Sect asked for power to prevent child visits

Sydney Morning Herald/December 27, 2006
By Michael Bachelard

The Greens senator Bob Brown will move for a Senate inquiry into the activities of the Exclusive Brethren religious sect next year after revelations of its long attempts to influence the Government on family law.

The Herald can also reveal that the Brethren met the Attorney-General, Philip Ruddock, early last year and asked him to amend the Family Law Act to "ensure that a child is not subject to a radical lifestyle change without compelling reason".

If the request was granted no child brought up in a Brethren family would be able to have access visits with a parent who had left the strictly separatist sect.

Documents obtained by Fairfax also reveal that the Brethren representatives wanted Mr Ruddock, as part of the 2005 Family Law Act amendments, to beef up "parenting plans" to make them legally enforceable. Such plans are designed mainly to help separating parents sort out access arrangements, but the Brethren wanted to use them to prohibit parents who had left the sect from getting access to their children.

In a letter to Mr Ruddock on May 5 last year the sect described the concept of parenting plans as a "crucial issue".

"Why shouldn't the fact that a parenting plan has been adopted by the parties (even before any discord has arisen) be a factor that the court is expressly directed to take into account in determining issues?" sect representatives wrote to Mr Ruddock.

"Or could there be some presumption arising out of the fact that a parenting plan has been entered into?"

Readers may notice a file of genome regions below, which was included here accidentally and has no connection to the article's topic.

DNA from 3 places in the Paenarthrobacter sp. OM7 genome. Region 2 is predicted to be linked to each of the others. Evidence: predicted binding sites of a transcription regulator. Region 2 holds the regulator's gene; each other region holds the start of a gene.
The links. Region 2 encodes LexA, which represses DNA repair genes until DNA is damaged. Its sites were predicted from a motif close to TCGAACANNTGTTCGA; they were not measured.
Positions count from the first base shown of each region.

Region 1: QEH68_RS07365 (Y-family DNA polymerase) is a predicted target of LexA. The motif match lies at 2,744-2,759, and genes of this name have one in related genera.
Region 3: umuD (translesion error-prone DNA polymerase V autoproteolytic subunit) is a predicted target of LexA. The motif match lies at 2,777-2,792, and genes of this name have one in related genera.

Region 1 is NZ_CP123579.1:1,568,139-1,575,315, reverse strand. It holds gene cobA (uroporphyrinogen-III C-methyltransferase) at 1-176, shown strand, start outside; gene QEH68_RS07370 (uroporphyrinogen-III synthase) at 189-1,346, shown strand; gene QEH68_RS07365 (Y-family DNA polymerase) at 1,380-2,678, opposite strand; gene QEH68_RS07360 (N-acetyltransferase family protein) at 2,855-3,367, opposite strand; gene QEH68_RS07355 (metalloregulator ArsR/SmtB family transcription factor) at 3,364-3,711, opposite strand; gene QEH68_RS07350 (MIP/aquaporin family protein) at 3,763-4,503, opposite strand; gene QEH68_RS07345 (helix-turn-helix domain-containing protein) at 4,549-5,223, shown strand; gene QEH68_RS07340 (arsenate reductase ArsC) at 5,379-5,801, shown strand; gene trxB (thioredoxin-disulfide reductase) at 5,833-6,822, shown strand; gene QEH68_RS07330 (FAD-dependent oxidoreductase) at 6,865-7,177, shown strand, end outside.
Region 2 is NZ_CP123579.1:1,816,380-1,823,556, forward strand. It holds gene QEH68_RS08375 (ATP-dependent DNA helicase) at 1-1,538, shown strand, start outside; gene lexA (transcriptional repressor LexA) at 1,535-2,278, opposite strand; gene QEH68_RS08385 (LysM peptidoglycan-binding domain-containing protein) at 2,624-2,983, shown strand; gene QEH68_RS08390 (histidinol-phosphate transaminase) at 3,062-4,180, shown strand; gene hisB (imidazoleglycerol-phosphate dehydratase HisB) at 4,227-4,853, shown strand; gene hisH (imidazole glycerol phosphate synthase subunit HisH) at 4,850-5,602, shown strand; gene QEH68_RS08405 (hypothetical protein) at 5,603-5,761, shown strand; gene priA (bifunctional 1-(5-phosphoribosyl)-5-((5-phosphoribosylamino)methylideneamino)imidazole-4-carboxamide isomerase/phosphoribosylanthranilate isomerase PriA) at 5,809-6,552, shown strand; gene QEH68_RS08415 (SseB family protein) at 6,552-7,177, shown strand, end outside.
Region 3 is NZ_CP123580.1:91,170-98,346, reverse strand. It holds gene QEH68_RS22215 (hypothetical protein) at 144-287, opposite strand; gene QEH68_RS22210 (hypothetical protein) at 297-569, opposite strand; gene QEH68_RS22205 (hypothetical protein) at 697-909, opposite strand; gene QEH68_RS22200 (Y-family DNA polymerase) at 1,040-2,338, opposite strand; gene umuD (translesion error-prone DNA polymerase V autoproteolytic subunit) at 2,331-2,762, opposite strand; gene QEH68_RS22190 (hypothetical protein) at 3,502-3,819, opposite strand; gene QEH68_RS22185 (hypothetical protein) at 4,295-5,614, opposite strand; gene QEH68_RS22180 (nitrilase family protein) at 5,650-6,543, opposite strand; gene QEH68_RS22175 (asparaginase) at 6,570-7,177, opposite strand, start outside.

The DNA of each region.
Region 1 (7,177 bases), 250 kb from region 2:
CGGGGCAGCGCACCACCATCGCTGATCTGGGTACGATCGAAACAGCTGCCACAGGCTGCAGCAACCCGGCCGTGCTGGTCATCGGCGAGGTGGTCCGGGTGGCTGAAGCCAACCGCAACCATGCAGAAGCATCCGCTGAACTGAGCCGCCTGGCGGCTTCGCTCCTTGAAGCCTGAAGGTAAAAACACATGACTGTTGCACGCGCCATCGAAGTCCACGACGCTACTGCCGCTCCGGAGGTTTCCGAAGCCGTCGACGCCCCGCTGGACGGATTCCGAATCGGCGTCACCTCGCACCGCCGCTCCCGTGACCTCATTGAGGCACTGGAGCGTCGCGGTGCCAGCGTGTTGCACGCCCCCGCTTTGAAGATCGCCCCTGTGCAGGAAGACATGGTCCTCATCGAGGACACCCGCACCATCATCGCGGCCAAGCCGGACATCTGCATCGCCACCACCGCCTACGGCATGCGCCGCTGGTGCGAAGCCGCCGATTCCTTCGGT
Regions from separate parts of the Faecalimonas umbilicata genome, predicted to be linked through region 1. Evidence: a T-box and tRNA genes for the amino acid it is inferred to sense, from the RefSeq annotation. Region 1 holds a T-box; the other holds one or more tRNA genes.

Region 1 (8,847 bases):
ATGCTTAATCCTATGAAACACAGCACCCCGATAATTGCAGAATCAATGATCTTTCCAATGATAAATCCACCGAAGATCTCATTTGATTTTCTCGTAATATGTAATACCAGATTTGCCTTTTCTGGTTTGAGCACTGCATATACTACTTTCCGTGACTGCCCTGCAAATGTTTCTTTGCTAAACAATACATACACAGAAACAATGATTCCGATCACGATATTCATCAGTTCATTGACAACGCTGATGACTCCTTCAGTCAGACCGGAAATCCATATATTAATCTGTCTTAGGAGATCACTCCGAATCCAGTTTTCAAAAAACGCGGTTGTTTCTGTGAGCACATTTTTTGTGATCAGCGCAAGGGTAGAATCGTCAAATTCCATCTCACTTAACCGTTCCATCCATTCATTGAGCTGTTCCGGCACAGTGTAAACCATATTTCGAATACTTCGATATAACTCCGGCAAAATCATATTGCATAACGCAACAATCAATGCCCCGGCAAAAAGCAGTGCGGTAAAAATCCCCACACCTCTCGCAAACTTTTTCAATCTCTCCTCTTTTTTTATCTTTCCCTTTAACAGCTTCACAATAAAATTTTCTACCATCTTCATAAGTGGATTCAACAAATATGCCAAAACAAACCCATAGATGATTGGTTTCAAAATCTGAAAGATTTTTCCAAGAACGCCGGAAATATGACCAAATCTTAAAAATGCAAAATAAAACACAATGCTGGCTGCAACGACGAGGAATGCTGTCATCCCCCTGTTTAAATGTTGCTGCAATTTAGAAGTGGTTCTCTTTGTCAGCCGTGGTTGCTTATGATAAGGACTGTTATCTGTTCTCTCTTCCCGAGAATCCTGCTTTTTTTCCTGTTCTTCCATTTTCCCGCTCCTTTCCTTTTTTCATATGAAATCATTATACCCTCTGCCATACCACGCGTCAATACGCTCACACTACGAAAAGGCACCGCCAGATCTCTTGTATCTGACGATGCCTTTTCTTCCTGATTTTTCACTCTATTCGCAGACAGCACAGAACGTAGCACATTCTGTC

Such a provision would mean the Brethren could force newly married adherents to sign statements promising to bring children up within the strict rules of the sect, and then have those statements enforced by the court if the marriage broke down. Family law practitioners Fairfax has spoken to have ridiculed the idea.

Mr Ruddock's response to the Brethren was that the Government's changes would "emphasise the rights of the child and the right of the child to know both their parents".

The Herald revealed yesterday that the thrust of all Brethren lobbying in family law is to keep lapsed members away from their children, and keep children within the sect.

The group has been more successful in its lobbying in other areas. In industrial relations law it has been granted "conscience" clauses to prohibit unions from entering its businesses.

Senator Brown moved unsuccessfully earlier this year for a Senate inquiry into the sect, and he said yesterday he would put a similar motion next year.

"I want an inquiry into the impact and effort to undermine Australia's family law, and to override the interests of children for self-interest, which is the exclusion of Australian society from what they do."

He said Mr Ruddock should reveal all details of his and his predecessor Daryl Williams's dealings with the sect because "their success with IR laws shows they're used to getting a result out of the lobbying". Senator Brown has asked questions of 20 federal ministers about details of their meetings with the Brethren, but none has responded.

"This leverage on the Government and the Attorney-General is obviously very strong," Senator Brown said.

The documents obtained by Fairfax showed "a plan by the sect to gain precedence over all other Australian families".

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